Press Release Mar 19, 2013

Significant Progress Made for Everglades Restoration with Completion of One-Mile Bridge on Tamiami Trail

Statement by Dawn Shirreffs, Everglades Restoration Program Manager

“Today’s ribbon cutting is monumental for Everglades restoration. We applaud the Obama Administration and the National Park Service’s leadership and continued support for restoring America’s Everglades with completing the long awaited one-mile bridge on Tamiami Trail, more than 20 years in the making.

“America’s Everglades is one of the world’s most diverse and productive wetlands and is a tremendous economic generator for the state. Over the last four years, Everglades restoration projects have generated 10,500 jobs in Florida with more than 442,000 jobs expected to be created over the next several decades in tourism, real estate and commercial and recreational fishing. Everglades National Park alone generates more than $146 million in visitor spending each year and for every dollar invested in Everglades restoration, $4 is generated in economic benefits to the public.

“Historically, Tamiami Trail has obstructed freshwater flow into the Everglades since its construction in 1928. Until today, this roadway has acted like a dam, and served as a major barrier, blocking critical water flows back to its natural path, south to Everglades National Park and Florida Bay.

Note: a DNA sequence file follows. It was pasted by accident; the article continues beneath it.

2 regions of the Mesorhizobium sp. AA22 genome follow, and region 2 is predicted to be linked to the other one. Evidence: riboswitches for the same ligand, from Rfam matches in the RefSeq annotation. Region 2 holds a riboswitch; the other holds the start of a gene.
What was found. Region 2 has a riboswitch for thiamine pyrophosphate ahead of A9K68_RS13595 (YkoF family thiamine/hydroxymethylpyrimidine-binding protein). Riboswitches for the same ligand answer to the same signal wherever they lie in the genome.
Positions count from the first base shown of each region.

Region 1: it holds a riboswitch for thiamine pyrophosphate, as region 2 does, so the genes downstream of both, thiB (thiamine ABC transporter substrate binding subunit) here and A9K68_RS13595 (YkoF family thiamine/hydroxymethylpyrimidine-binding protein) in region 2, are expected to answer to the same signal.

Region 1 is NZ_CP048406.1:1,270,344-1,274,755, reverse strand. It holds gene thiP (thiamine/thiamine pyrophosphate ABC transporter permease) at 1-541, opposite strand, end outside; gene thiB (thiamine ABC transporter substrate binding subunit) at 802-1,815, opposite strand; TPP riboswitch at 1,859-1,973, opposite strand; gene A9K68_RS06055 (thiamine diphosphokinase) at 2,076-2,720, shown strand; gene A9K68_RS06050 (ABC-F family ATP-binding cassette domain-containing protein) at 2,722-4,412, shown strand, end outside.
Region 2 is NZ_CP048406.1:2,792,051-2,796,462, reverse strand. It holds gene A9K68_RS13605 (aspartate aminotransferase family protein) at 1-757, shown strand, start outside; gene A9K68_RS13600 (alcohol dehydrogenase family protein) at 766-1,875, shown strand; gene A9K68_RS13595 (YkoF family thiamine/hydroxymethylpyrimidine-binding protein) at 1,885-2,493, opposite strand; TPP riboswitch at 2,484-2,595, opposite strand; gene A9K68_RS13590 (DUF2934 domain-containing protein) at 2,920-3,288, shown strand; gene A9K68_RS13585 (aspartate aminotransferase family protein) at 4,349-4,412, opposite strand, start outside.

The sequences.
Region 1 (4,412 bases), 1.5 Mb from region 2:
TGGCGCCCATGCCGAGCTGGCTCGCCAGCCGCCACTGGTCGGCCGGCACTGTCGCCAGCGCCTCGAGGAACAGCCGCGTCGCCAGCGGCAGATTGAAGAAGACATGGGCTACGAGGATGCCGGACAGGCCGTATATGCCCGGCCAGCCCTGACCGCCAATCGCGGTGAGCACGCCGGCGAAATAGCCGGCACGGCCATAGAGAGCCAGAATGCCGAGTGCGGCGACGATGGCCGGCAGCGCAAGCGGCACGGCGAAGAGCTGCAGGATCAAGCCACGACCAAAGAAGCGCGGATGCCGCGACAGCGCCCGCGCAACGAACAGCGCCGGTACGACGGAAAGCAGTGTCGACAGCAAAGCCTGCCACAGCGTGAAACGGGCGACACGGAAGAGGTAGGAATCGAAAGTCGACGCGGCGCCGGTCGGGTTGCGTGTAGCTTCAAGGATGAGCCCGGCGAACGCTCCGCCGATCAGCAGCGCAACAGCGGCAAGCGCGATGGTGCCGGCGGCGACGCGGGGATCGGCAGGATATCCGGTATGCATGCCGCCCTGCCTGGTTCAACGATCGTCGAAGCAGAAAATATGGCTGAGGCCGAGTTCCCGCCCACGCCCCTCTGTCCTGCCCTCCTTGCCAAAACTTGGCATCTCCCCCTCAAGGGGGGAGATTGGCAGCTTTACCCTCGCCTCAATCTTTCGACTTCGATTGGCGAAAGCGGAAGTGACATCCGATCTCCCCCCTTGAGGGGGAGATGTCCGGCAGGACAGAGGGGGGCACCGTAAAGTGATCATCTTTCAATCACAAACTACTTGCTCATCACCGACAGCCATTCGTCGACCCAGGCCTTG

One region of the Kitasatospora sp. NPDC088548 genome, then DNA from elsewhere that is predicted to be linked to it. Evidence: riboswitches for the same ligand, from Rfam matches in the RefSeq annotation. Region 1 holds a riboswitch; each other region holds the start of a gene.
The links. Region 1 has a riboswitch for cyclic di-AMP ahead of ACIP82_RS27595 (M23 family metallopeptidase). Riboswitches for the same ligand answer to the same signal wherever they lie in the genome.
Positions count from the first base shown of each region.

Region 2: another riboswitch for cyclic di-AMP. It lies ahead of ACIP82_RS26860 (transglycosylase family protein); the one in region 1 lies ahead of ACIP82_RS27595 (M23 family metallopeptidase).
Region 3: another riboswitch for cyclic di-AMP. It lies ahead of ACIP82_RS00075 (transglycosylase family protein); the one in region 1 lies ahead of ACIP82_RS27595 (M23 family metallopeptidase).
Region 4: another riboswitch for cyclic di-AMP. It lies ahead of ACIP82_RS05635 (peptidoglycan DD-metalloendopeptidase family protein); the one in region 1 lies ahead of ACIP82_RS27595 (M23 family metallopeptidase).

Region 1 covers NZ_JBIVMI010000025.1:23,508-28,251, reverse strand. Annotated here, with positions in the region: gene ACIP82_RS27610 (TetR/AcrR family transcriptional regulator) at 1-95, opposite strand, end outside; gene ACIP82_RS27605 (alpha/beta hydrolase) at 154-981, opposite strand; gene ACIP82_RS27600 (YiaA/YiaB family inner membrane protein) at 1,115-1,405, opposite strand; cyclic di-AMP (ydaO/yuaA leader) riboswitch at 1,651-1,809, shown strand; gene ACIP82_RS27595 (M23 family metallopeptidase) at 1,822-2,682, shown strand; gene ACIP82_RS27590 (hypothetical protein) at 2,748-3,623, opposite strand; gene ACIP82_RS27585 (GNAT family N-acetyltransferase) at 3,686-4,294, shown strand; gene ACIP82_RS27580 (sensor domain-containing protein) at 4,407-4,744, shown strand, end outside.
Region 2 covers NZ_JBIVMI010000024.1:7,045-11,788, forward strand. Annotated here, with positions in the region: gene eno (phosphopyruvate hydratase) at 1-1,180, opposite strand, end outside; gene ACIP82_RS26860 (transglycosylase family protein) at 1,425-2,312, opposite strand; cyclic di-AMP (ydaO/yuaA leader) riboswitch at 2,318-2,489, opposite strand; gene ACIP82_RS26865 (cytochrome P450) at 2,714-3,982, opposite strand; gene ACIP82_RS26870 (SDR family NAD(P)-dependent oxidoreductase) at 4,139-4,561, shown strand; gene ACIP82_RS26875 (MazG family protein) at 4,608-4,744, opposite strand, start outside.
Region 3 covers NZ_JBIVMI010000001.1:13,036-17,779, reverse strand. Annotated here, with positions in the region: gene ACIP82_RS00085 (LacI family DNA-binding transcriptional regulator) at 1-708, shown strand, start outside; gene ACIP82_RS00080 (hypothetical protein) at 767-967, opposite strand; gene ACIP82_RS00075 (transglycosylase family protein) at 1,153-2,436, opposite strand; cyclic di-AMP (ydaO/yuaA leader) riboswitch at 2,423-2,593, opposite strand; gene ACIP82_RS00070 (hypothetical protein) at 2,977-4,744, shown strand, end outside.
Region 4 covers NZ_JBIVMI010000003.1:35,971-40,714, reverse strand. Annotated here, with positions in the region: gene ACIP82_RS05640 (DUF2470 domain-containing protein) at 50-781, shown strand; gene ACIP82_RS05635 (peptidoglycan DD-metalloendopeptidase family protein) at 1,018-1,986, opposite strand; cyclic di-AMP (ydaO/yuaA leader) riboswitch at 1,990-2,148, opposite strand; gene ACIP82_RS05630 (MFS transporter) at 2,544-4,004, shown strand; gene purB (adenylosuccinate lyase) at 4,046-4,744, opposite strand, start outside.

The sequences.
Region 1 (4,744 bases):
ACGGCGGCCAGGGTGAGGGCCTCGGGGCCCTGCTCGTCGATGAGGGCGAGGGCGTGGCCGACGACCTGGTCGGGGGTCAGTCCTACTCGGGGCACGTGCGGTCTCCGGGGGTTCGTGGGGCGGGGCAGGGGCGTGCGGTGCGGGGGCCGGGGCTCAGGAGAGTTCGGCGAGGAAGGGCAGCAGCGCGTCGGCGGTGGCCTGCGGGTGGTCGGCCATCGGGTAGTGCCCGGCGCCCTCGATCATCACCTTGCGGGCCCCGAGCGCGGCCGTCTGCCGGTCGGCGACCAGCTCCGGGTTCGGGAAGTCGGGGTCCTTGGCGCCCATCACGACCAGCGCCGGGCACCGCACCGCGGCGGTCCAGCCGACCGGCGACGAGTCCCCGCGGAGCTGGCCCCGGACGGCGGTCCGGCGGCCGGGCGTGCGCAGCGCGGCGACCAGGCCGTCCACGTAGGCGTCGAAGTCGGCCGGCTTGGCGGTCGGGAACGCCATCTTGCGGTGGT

“We celebrate today’s completion of the one-mile bridge and urge Congress and the Administration to continue this momentum by building an additional 5.5 miles of bridging. Elevating Tamiami Trail is vital to protect critical habitat, restore historic water flows into Everglades National Park and Florida Bay, and ensure America’s Everglades will be preserved for future generations.”


About National Parks Conservation Association
Since 1919, the nonpartisan National Parks Conservation Association (NPCA) has been the leading voice in safeguarding our national parks. NPCA and its more than one million members and supporters work together to protect and preserve our nation’s natural, historical, and cultural heritage for future generations. For more information, visit